The Driver’s Seat

This is cross-posted from my school blog. It was also sent out as a monthly print newsletter for families. I thought you might enjoy reading it here too. -Matt

With a year under my belt and feeling more comfortable each day in my position as principal here, I am starting to find more time to engage in fun activities. One thing I enjoy is producing digital media of my family’s life captured on camera. Right now I am putting together images and video in order to create a multimedia presentation of our two kids’ experiences in Wisconsin Rapids, our former home.

In one series of videos, we documented our daughter learning to ride her bike. I held the camera while my wife jogged alongside her, holding the bike to provide that extra support while our daughter attempted to find her balance. My wife was giving constant feedback, telling her to “pedal faster” or “straighten out the handlebars” when appropriate. Eventually, as every kid does, our daughter was able to ride her bike independently.

Throughout this process, our daughter was the one pedaling and steering. We didn’t do a lot of modeling of how to ride or explain this skill in words. Our daughter got on a bike with training wheels at first, then removed them when we all felt she was ready. She was in the driver’s seat at all times.

This personal story relates to the professional practice we are striving for in classrooms. Instead of the teacher doing the majority of the work, we are shifting the reading, the writing, and the thinking to the student. Just like riding a bike, students cannot learn something new unless they are actively involved in the process. The driver’s seat in school is a pencil or a book in one’s hands.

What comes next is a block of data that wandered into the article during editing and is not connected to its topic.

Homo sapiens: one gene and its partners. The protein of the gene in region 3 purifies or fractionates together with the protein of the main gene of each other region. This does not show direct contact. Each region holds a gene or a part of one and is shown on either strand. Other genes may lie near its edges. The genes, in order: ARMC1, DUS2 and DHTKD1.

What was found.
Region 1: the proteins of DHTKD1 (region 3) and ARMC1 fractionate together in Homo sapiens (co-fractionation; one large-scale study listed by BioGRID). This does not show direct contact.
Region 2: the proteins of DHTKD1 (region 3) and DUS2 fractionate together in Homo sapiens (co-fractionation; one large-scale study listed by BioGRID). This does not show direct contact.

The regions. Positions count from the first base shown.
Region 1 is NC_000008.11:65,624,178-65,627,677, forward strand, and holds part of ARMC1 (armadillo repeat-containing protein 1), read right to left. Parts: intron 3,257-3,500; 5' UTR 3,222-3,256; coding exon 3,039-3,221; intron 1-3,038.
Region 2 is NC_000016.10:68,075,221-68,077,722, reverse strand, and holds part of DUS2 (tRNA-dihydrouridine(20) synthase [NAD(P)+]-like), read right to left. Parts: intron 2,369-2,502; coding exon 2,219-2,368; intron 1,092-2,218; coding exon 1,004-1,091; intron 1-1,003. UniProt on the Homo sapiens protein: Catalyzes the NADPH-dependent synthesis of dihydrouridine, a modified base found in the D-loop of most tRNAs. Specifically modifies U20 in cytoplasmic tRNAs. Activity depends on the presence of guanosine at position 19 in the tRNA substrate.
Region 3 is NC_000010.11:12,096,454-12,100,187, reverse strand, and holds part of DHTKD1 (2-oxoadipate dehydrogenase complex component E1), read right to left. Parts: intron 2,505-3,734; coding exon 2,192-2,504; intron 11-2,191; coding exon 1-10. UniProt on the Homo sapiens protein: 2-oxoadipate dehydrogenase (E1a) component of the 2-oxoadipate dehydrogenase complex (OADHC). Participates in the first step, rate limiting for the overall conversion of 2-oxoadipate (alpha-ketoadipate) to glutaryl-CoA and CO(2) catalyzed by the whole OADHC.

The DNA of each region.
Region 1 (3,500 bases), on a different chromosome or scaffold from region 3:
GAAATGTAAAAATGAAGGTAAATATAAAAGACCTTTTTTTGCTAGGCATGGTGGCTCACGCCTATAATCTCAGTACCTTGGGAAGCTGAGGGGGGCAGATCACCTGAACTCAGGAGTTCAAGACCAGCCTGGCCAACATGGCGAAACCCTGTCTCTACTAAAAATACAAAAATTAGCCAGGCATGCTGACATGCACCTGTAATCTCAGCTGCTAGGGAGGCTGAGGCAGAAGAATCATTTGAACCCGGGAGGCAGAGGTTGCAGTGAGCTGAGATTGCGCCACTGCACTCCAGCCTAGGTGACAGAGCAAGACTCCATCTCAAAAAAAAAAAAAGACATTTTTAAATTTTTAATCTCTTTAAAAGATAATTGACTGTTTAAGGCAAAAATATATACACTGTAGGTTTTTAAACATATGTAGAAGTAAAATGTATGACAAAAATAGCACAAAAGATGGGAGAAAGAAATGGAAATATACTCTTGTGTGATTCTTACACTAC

This might seem obvious. Yet education has been traditionally delivered with the teacher expected to do the heavy lifting. We know now that our role as educators in today’s world is to be that guide on the side, supporting our students as they attempt time and again to improve in their abilities and become successful learners for life.

Author: Matt Renwick

Matt Renwick is an 18-year public educator who began as a 5th and 6th-grade teacher in Rudolph, WI. He now serves as an elementary principal for the Mineral Point Unified School District, also in Wisconsin (http://mineralpointschools.org/). He also teaches online graduate courses in curriculum design and instructional leadership for the University of Wisconsin-Superior. Matt tweets @ReadByExample and writes for ASCD (www.ascd.org) and Lead Literacy (www.leadliteracy.com).

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